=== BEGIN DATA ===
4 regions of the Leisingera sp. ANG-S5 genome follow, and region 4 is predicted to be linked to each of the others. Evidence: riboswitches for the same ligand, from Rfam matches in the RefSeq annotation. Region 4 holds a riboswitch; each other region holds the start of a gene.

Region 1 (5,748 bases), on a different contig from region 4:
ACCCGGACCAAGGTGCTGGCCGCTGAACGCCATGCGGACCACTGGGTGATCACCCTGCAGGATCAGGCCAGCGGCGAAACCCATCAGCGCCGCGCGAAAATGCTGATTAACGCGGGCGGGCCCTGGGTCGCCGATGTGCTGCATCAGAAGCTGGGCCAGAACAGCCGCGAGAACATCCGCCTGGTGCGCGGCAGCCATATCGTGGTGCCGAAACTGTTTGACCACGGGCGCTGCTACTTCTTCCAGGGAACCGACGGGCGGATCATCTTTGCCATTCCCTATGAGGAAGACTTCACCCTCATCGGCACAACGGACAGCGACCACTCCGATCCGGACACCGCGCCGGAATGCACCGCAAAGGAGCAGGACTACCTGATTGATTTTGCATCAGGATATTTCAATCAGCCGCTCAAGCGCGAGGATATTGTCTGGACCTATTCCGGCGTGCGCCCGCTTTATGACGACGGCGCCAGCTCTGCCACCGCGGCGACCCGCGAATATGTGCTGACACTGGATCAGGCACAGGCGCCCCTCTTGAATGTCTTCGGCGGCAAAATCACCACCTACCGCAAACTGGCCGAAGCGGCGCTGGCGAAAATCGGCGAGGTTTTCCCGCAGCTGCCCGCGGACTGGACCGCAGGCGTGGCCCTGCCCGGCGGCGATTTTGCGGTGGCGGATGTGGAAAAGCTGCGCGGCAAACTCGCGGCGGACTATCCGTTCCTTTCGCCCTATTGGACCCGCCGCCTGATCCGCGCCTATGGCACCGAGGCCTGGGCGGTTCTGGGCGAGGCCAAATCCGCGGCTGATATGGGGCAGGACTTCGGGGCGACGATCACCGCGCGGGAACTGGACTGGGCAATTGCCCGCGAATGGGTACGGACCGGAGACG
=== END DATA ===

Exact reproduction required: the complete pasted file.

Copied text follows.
4 regions of the Leisingera sp. ANG-S5 genome follow, and region 4 is predicted to be linked to each of the others. Evidence: riboswitches for the same ligand, from Rfam matches in the RefSeq annotation. Region 4 holds a riboswitch; each other region holds the start of a gene.

Region 1 (5,748 bases), on a different contig from region 4:
ACCCGGACCAAGGTGCTGGCCGCTGAACGCCATGCGGACCACTGGGTGATCACCCTGCAGGATCAGGCCAGCGGCGAAACCCATCAGCGCCGCGCGAAAATGCTGATTAACGCGGGCGGGCCCTGGGTCGCCGATGTGCTGCATCAGAAGCTGGGCCAGAACAGCCGCGAGAACATCCGCCTGGTGCGCGGCAGCCATATCGTGGTGCCGAAACTGTTTGACCACGGGCGCTGCTACTTCTTCCAGGGAACCGACGGGCGGATCATCTTTGCCATTCCCTATGAGGAAGACTTCACCCTCATCGGCACAACGGACAGCGACCACTCCGATCCGGACACCGCGCCGGAATGCACCGCAAAGGAGCAGGACTACCTGATTGATTTTGCATCAGGATATTTCAATCAGCCGCTCAAGCGCGAGGATATTGTCTGGACCTATTCCGGCGTGCGCCCGCTTTATGACGACGGCGCCAGCTCTGCCACCGCGGCGACCCGCGAATATGTGCTGACACTGGATCAGGCACAGGCGCCCCTCTTGAATGTCTTCGGCGGCAAAATCACCACCTACCGCAAACTGGCCGAAGCGGCGCTGGCGAAAATCGGCGAGGTTTTCCCGCAGCTGCCCGCGGACTGGACCGCAGGCGTGGCCCTGCCCGGCGGCGATTTTGCGGTGGCGGATGTGGAAAAGCTGCGCGGCAAACTCGCGGCGGACTATCCGTTCCTTTCGCCCTATTGGACCCGCCGCCTGATCCGCGCCTATGGCACCGAGGCCTGGGCGGTTCTGGGCGAGGCCAAATCCGCGGCTGATATGGGGCAGGACTTCGGGGCGACGATCACCGCGCGGGAACTGGACTGGGCAATTGCCCGCGAATGGGTACGGACCGGAGACG